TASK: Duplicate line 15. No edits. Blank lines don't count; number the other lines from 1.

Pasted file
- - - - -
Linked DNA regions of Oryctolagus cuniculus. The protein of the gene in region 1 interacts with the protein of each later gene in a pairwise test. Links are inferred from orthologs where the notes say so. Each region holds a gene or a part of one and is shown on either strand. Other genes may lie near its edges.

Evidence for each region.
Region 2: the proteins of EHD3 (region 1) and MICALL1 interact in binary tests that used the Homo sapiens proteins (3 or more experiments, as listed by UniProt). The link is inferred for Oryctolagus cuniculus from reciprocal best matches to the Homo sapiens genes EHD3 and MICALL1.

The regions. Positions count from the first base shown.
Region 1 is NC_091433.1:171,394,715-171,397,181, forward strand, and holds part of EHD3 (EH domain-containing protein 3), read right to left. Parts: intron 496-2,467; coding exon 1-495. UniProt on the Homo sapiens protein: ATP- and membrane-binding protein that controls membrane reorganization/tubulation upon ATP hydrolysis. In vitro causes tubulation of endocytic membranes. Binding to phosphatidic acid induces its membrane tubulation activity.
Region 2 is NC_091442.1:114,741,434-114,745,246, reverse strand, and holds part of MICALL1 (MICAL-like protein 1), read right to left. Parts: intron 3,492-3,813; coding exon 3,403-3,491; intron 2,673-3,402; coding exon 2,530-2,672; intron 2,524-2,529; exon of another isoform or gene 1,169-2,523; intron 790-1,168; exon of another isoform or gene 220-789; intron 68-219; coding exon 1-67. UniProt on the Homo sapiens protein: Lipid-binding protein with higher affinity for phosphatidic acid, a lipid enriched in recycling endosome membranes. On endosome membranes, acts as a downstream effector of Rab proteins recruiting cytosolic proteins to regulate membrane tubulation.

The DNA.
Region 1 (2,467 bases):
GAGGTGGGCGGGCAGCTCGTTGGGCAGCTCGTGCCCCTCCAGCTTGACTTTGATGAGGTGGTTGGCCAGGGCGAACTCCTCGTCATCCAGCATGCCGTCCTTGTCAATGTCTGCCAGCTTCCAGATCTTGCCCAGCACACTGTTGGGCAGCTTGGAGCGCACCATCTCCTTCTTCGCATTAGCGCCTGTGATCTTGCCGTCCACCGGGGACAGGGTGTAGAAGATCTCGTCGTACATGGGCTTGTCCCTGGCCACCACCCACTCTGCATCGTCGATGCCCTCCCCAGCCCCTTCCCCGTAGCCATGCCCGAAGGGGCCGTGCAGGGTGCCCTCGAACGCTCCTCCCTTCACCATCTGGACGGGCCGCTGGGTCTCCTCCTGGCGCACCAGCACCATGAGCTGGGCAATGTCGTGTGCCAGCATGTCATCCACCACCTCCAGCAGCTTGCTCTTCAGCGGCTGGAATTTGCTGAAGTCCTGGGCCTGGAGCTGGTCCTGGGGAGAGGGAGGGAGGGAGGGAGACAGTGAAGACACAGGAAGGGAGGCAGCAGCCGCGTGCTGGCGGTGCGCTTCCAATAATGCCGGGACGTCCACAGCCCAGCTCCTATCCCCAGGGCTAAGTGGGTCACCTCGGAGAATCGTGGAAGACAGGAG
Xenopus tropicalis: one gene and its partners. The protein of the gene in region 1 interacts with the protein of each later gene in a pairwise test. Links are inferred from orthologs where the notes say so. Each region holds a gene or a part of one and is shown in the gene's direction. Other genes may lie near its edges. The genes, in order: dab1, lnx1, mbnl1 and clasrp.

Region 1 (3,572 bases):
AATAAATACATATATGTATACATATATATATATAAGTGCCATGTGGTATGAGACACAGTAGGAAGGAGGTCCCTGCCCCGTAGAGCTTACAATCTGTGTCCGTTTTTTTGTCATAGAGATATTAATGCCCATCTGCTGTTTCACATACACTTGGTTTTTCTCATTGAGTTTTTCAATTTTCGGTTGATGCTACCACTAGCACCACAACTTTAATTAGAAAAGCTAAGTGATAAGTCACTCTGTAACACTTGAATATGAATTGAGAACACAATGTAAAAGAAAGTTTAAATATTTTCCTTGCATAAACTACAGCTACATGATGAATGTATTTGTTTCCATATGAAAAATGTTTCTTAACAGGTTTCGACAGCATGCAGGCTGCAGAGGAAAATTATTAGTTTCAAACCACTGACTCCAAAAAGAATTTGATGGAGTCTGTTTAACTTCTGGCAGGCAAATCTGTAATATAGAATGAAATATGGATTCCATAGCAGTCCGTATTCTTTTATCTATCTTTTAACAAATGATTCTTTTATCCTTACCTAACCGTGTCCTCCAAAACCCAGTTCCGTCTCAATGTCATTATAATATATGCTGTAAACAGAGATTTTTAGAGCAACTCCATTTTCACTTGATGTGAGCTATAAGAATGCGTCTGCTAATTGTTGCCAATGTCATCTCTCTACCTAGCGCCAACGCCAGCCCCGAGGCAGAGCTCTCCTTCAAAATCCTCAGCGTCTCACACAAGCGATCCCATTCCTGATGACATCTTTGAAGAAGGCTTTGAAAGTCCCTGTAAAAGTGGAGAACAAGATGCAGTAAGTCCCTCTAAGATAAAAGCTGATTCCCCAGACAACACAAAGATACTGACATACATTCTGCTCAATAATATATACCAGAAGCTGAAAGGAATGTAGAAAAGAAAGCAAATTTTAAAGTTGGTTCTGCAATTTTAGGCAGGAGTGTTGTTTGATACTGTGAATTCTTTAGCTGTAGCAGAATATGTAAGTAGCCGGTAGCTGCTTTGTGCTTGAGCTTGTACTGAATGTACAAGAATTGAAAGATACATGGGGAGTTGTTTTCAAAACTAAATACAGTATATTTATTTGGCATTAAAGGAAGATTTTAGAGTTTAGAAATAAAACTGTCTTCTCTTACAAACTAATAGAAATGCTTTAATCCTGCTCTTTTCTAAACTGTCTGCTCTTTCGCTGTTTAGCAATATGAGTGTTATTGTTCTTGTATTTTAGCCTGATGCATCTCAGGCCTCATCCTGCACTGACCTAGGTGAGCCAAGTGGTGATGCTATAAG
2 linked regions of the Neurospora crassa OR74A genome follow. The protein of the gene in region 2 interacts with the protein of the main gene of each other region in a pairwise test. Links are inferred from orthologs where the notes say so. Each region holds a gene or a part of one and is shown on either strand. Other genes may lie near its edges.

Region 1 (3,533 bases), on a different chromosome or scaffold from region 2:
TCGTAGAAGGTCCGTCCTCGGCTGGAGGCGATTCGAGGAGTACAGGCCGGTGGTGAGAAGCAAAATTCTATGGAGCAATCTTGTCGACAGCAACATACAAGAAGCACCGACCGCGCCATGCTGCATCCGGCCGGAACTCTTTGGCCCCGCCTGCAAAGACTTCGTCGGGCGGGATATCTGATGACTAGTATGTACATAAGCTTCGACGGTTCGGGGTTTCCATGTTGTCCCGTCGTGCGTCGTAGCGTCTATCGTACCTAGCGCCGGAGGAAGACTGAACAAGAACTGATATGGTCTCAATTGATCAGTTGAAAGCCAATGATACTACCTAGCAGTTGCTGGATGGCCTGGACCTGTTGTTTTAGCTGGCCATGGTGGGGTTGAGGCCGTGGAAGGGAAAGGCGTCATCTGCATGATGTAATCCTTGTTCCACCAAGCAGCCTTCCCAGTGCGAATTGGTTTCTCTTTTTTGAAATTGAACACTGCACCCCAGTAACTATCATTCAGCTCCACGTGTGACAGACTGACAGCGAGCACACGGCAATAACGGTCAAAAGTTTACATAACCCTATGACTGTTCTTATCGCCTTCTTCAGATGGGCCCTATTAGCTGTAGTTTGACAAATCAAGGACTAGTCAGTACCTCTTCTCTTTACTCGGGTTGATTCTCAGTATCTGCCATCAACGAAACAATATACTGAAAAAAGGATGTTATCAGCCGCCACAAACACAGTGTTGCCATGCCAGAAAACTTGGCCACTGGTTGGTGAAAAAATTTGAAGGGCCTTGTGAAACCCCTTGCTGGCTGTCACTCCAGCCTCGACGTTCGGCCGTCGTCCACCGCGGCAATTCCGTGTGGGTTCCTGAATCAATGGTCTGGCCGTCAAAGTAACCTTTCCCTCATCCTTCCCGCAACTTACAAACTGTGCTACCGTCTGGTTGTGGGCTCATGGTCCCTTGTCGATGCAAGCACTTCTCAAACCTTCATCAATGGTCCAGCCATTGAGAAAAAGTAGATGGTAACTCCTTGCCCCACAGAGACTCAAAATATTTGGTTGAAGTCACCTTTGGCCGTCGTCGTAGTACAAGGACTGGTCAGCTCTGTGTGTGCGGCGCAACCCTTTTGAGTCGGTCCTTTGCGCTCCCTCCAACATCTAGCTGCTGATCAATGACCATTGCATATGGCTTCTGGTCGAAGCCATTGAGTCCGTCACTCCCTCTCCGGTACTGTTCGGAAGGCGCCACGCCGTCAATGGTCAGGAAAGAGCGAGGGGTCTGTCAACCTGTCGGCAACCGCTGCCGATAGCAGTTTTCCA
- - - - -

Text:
TCGTAGAAGGTCCGTCCTCGGCTGGAGGCGATTCGAGGAGTACAGGCCGGTGGTGAGAAGCAAAATTCTATGGAGCAATCTTGTCGACAGCAACATACAAGAAGCACCGACCGCGCCATGCTGCATCCGGCCGGAACTCTTTGGCCCCGCCTGCAAAGACTTCGTCGGGCGGGATATCTGATGACTAGTATGTACATAAGCTTCGACGGTTCGGGGTTTCCATGTTGTCCCGTCGTGCGTCGTAGCGTCTATCGTACCTAGCGCCGGAGGAAGACTGAACAAGAACTGATATGGTCTCAATTGATCAGTTGAAAGCCAATGATACTACCTAGCAGTTGCTGGATGGCCTGGACCTGTTGTTTTAGCTGGCCATGGTGGGGTTGAGGCCGTGGAAGGGAAAGGCGTCATCTGCATGATGTAATCCTTGTTCCACCAAGCAGCCTTCCCAGTGCGAATTGGTTTCTCTTTTTTGAAATTGAACACTGCACCCCAGTAACTATCATTCAGCTCCACGTGTGACAGACTGACAGCGAGCACACGGCAATAACGGTCAAAAGTTTACATAACCCTATGACTGTTCTTATCGCCTTCTTCAGATGGGCCCTATTAGCTGTAGTTTGACAAATCAAGGACTAGTCAGTACCTCTTCTCTTTACTCGGGTTGATTCTCAGTATCTGCCATCAACGAAACAATATACTGAAAAAAGGATGTTATCAGCCGCCACAAACACAGTGTTGCCATGCCAGAAAACTTGGCCACTGGTTGGTGAAAAAATTTGAAGGGCCTTGTGAAACCCCTTGCTGGCTGTCACTCCAGCCTCGACGTTCGGCCGTCGTCCACCGCGGCAATTCCGTGTGGGTTCCTGAATCAATGGTCTGGCCGTCAAAGTAACCTTTCCCTCATCCTTCCCGCAACTTACAAACTGTGCTACCGTCTGGTTGTGGGCTCATGGTCCCTTGTCGATGCAAGCACTTCTCAAACCTTCATCAATGGTCCAGCCATTGAGAAAAAGTAGATGGTAACTCCTTGCCCCACAGAGACTCAAAATATTTGGTTGAAGTCACCTTTGGCCGTCGTCGTAGTACAAGGACTGGTCAGCTCTGTGTGTGCGGCGCAACCCTTTTGAGTCGGTCCTTTGCGCTCCCTCCAACATCTAGCTGCTGATCAATGACCATTGCATATGGCTTCTGGTCGAAGCCATTGAGTCCGTCACTCCCTCTCCGGTACTGTTCGGAAGGCGCCACGCCGTCAATGGTCAGGAAAGAGCGAGGGGTCTGTCAACCTGTCGGCAACCGCTGCCGATAGCAGTTTTCCA